March 06, 2018

Senator Warren Discusses Negative Impact of Bank Deregulation Bill on American Consumers

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Washington, DC - United States Senator Elizabeth Warren (D-Mass.) today delivered a speech on the Senate floor in which she spoke out against the Senate's effort to deregulate big banks 10 years after the financial crisis.  In her remarks, Senator Warren discussed how the bank deregulation bill would hurt consumers and make it easier for banks to engage in discriminatory behavior and offer risky home loans to consumers who can't afford them.

The speech is the first in a series of speeches that Senator Warren will use this week to highlight the threat posed by the legislation.

The full text of her remarks, as prepared for delivery, is available below.

Remarks by Senator Elizabeth Warren
*As prepared for delivery*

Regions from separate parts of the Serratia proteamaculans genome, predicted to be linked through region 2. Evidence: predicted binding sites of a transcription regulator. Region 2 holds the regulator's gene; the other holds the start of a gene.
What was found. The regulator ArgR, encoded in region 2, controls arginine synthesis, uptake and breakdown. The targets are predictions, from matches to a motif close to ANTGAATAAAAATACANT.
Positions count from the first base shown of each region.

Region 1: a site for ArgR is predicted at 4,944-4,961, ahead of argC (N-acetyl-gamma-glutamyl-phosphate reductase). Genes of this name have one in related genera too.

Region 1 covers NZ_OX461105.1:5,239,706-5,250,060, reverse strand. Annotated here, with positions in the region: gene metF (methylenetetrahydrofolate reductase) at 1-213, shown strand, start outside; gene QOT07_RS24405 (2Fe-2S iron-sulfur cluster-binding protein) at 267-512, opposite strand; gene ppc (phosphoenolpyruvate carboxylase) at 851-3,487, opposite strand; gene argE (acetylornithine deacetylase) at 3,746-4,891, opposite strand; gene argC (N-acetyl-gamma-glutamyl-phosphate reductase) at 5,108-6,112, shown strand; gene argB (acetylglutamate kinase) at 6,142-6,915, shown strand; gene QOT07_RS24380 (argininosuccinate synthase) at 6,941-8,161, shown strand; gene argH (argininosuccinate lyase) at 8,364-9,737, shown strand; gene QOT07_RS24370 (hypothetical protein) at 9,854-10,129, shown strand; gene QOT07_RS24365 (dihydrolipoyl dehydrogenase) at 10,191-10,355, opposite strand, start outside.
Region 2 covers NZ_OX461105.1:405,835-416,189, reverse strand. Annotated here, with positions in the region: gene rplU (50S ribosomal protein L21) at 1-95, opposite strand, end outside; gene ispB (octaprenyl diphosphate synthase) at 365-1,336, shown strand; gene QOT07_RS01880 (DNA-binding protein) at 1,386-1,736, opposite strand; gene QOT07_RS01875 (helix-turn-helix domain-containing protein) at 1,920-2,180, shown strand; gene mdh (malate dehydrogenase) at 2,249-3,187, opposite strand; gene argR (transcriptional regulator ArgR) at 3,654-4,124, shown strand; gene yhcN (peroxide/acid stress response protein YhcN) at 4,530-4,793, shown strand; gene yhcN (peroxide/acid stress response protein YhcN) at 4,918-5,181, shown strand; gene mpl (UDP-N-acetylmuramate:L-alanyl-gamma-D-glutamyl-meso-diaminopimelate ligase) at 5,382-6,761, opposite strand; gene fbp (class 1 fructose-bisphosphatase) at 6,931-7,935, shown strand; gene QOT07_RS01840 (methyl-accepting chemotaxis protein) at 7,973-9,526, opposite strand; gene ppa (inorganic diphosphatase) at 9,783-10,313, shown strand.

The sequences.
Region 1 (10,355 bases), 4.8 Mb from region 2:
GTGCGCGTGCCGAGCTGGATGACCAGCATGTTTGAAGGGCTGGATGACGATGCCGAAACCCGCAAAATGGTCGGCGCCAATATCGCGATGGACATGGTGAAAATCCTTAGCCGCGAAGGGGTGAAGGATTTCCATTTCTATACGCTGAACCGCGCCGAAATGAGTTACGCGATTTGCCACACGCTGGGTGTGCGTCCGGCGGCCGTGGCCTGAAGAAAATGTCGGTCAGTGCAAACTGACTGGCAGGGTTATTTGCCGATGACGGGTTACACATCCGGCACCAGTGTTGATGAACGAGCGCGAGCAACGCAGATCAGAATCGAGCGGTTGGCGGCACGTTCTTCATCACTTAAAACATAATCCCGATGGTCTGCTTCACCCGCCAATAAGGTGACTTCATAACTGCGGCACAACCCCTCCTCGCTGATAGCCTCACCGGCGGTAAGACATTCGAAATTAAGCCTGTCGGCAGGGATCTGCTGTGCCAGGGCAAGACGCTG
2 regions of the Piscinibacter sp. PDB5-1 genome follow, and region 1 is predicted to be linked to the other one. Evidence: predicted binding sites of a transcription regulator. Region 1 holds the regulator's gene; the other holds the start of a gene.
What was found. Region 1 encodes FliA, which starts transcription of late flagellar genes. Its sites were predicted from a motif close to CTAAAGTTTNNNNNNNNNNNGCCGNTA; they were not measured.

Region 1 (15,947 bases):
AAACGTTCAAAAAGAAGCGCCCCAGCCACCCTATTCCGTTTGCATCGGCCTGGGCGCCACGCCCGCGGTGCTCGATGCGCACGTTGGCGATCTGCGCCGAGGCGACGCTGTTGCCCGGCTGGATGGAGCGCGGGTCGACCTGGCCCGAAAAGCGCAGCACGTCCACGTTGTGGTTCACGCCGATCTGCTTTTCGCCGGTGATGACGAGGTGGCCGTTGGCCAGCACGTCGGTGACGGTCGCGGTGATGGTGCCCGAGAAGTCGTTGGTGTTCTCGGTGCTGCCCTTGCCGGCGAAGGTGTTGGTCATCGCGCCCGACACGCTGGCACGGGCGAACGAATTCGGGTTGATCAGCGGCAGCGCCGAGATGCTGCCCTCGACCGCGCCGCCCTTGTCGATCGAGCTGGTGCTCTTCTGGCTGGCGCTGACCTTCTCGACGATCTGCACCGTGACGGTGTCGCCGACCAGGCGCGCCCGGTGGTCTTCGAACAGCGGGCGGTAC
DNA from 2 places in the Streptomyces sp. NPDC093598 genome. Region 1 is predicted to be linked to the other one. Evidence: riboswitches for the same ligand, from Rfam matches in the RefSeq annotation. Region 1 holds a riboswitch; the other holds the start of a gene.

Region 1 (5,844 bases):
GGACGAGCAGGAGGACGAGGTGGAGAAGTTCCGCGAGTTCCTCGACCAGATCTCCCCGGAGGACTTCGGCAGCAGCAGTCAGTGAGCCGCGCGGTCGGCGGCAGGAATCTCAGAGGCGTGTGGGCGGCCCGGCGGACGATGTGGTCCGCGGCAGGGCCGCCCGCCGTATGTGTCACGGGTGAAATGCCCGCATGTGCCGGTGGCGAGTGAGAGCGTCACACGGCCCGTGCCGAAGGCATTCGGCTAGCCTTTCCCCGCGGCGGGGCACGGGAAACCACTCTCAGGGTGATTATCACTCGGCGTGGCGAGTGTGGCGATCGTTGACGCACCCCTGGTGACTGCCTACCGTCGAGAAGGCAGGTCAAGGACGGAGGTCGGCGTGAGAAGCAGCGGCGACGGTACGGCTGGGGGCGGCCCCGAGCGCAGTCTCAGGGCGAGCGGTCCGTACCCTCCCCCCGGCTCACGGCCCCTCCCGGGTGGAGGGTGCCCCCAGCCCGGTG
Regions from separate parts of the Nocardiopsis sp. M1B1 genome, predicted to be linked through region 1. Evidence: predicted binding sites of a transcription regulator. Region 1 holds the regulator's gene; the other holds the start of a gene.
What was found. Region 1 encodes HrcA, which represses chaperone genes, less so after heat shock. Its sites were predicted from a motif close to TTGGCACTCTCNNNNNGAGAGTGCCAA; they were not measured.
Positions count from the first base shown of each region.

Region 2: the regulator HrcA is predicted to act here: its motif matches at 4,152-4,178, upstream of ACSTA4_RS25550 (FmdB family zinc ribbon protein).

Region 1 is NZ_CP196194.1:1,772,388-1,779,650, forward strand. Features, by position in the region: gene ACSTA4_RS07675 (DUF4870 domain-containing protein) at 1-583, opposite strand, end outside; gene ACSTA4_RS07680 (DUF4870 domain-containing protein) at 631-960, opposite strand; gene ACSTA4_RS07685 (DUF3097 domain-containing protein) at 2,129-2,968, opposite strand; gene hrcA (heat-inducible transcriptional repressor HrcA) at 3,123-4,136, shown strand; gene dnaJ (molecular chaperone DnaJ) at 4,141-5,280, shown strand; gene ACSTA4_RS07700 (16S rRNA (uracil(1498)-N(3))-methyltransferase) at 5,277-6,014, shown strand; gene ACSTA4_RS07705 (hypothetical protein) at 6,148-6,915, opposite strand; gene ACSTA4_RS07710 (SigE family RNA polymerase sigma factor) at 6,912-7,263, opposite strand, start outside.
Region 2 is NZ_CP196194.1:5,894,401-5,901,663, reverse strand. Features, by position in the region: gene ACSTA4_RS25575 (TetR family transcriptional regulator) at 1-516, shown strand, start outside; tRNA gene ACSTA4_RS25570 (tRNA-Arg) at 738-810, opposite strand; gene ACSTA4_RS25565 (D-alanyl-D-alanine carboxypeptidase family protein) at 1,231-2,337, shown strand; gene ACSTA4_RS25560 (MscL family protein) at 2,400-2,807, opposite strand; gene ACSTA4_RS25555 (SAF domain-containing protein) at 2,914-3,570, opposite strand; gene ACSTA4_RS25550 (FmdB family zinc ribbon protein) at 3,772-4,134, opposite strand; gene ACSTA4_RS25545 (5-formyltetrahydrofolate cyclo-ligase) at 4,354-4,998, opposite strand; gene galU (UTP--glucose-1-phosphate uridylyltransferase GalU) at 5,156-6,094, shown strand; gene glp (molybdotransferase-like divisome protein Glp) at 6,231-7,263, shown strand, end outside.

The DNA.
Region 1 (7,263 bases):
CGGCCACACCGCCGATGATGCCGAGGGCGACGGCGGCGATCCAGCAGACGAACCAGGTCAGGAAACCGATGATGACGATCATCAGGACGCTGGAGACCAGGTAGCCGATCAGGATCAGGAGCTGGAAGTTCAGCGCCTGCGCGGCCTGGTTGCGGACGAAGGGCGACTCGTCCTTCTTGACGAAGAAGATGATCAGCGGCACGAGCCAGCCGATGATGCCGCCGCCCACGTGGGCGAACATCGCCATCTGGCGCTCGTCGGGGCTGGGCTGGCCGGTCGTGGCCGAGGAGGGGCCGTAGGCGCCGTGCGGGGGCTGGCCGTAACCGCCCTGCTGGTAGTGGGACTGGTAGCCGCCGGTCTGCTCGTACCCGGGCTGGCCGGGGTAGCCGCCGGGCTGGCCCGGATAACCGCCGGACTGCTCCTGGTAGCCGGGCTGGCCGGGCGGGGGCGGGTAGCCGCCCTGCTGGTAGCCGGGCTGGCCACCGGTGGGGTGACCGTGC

March 6, 2018

Mister President, this week we're considering a bill to roll back the rules on some of the biggest banks in the country.  Over the course of this week, I'm going to be spending a lot of time on the Senate floor talking about the problems with this bill, and how it threatens working families and American taxpayers.  But I want to start by looking back to 2008 - and the reason we have these rules in the first place.

Ten years ago next week, Americans started holding our breaths. For years, financial institutions had been riding high, selling dangerous products to consumers and making risky bets. All the while, Washington looked the other way, cozying up to big banks, loosening rules left and right, and shrugging off rules they couldn't get rid of. And no wonder - the revolving door was spinning like crazy.  Bank officials became regulators and then went back to banks, getting richer and richer. Bank profits were sky high and getting higher.